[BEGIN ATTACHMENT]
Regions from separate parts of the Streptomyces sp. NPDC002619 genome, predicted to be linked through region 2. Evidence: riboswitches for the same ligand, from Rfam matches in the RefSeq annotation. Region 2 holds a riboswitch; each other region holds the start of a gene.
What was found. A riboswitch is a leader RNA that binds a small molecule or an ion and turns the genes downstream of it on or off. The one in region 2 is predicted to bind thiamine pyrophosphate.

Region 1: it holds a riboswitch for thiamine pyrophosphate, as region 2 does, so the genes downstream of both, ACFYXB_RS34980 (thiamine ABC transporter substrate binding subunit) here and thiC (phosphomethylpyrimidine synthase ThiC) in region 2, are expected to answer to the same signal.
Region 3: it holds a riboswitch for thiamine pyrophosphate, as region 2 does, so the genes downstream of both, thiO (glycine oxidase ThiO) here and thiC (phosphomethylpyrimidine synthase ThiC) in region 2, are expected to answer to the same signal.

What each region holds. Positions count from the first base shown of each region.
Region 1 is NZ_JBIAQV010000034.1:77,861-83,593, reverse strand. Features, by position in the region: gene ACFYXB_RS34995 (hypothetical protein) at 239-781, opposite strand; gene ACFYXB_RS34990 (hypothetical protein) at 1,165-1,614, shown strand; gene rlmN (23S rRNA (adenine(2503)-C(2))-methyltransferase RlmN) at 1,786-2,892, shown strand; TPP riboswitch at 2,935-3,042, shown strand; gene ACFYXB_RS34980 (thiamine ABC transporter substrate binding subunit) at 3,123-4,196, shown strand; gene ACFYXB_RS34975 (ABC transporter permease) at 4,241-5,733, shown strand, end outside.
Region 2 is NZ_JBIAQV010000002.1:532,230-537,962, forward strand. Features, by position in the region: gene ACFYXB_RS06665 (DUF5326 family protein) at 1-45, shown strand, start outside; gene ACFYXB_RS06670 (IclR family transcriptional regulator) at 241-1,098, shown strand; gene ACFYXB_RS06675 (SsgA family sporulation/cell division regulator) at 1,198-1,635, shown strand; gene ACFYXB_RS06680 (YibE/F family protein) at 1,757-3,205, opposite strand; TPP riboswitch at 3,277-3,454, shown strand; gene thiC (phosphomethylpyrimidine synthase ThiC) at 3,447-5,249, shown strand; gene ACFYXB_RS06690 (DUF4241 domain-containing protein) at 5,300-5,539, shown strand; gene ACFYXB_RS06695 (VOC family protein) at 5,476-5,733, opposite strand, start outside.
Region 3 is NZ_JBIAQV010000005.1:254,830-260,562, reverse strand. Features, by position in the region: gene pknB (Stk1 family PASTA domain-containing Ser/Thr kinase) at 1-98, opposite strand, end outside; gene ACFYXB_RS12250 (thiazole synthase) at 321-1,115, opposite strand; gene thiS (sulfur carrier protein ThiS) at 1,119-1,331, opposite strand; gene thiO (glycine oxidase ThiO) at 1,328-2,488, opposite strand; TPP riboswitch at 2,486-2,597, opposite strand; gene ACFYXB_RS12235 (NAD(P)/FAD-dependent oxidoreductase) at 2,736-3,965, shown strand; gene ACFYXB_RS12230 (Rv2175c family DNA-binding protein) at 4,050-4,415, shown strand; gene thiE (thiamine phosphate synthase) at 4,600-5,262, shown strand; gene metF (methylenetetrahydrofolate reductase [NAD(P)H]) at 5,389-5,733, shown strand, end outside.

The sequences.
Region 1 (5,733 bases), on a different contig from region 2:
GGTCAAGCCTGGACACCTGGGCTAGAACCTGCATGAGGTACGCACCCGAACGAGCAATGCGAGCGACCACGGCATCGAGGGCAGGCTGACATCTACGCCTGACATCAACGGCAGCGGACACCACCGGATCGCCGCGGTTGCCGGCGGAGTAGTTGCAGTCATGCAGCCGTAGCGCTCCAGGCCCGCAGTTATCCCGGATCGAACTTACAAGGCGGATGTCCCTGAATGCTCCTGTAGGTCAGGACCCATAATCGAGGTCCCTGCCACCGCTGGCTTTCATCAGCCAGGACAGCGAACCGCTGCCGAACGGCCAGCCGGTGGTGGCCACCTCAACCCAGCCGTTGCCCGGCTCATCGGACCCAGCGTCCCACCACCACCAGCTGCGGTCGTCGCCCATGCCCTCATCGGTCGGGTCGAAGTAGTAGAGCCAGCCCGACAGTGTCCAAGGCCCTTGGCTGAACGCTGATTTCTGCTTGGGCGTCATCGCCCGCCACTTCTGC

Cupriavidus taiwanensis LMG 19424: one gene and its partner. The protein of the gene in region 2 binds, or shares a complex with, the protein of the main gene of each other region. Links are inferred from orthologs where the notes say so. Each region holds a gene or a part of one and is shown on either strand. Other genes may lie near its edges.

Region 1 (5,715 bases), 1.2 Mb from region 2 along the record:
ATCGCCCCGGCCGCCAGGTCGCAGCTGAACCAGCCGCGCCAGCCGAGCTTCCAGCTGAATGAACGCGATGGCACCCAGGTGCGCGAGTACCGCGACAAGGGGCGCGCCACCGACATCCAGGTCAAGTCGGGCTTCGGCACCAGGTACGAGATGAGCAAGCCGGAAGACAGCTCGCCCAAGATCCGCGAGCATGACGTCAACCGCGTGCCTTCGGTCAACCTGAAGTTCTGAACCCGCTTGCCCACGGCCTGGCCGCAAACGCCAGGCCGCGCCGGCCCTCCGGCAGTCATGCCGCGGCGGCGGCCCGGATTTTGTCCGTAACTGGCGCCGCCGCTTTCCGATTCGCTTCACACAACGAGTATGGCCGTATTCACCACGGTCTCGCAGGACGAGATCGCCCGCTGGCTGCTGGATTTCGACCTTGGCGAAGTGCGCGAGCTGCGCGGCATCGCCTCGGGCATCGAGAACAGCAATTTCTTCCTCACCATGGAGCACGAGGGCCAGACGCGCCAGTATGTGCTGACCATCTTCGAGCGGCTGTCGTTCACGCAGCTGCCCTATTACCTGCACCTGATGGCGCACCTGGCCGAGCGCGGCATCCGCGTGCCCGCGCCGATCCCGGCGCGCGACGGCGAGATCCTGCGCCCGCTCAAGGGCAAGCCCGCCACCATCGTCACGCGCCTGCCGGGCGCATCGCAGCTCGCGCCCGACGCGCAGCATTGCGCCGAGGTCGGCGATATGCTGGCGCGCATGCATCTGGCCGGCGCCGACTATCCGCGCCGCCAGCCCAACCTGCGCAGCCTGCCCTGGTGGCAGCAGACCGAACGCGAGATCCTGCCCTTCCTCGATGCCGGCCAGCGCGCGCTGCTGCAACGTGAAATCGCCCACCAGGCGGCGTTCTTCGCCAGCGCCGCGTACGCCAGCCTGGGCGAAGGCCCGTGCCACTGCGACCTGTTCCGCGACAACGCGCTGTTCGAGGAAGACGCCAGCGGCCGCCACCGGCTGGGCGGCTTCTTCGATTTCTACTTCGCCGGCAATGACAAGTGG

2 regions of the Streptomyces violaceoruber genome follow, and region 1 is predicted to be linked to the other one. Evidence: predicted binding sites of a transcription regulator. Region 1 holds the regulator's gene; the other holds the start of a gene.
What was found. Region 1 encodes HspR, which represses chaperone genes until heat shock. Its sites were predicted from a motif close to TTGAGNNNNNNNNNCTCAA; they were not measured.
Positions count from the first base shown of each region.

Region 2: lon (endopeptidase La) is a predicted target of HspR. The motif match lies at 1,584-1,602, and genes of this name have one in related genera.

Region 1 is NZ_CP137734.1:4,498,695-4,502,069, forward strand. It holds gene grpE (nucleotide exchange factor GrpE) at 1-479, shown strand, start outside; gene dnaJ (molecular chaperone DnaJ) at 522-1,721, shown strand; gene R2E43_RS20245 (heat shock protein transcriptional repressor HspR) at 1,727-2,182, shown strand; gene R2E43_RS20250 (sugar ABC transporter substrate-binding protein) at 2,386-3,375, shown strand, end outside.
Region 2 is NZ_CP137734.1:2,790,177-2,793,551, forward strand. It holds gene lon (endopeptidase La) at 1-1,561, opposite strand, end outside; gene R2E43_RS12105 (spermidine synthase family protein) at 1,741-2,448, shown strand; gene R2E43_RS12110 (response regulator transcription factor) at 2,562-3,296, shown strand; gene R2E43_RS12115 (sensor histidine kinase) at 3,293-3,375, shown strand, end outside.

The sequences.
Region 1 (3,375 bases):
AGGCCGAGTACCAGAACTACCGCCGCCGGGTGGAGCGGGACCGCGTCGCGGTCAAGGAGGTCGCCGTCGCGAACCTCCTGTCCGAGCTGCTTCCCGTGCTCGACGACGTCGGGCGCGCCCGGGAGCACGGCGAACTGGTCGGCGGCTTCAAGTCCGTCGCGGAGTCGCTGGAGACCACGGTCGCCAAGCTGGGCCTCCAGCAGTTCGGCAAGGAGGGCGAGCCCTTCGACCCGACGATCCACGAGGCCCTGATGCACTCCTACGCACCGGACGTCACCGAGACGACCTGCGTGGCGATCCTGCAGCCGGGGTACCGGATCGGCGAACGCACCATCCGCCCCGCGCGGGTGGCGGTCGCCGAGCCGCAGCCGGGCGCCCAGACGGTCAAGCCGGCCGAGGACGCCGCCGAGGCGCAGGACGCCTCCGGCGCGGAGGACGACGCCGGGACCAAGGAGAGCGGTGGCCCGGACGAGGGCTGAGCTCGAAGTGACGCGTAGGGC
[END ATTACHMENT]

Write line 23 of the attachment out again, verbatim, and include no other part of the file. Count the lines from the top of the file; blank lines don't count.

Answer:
AGGCCGAGTACCAGAACTACCGCCGCCGGGTGGAGCGGGACCGCGTCGCGGTCAAGGAGGTCGCCGTCGCGAACCTCCTGTCCGAGCTGCTTCCCGTGCTCGACGACGTCGGGCGCGCCCGGGAGCACGGCGAACTGGTCGGCGGCTTCAAGTCCGTCGCGGAGTCGCTGGAGACCACGGTCGCCAAGCTGGGCCTCCAGCAGTTCGGCAAGGAGGGCGAGCCCTTCGACCCGACGATCCACGAGGCCCTGATGCACTCCTACGCACCGGACGTCACCGAGACGACCTGCGTGGCGATCCTGCAGCCGGGGTACCGGATCGGCGAACGCACCATCCGCCCCGCGCGGGTGGCGGTCGCCGAGCCGCAGCCGGGCGCCCAGACGGTCAAGCCGGCCGAGGACGCCGCCGAGGCGCAGGACGCCTCCGGCGCGGAGGACGACGCCGGGACCAAGGAGAGCGGTGGCCCGGACGAGGGCTGAGCTCGAAGTGACGCGTAGGGC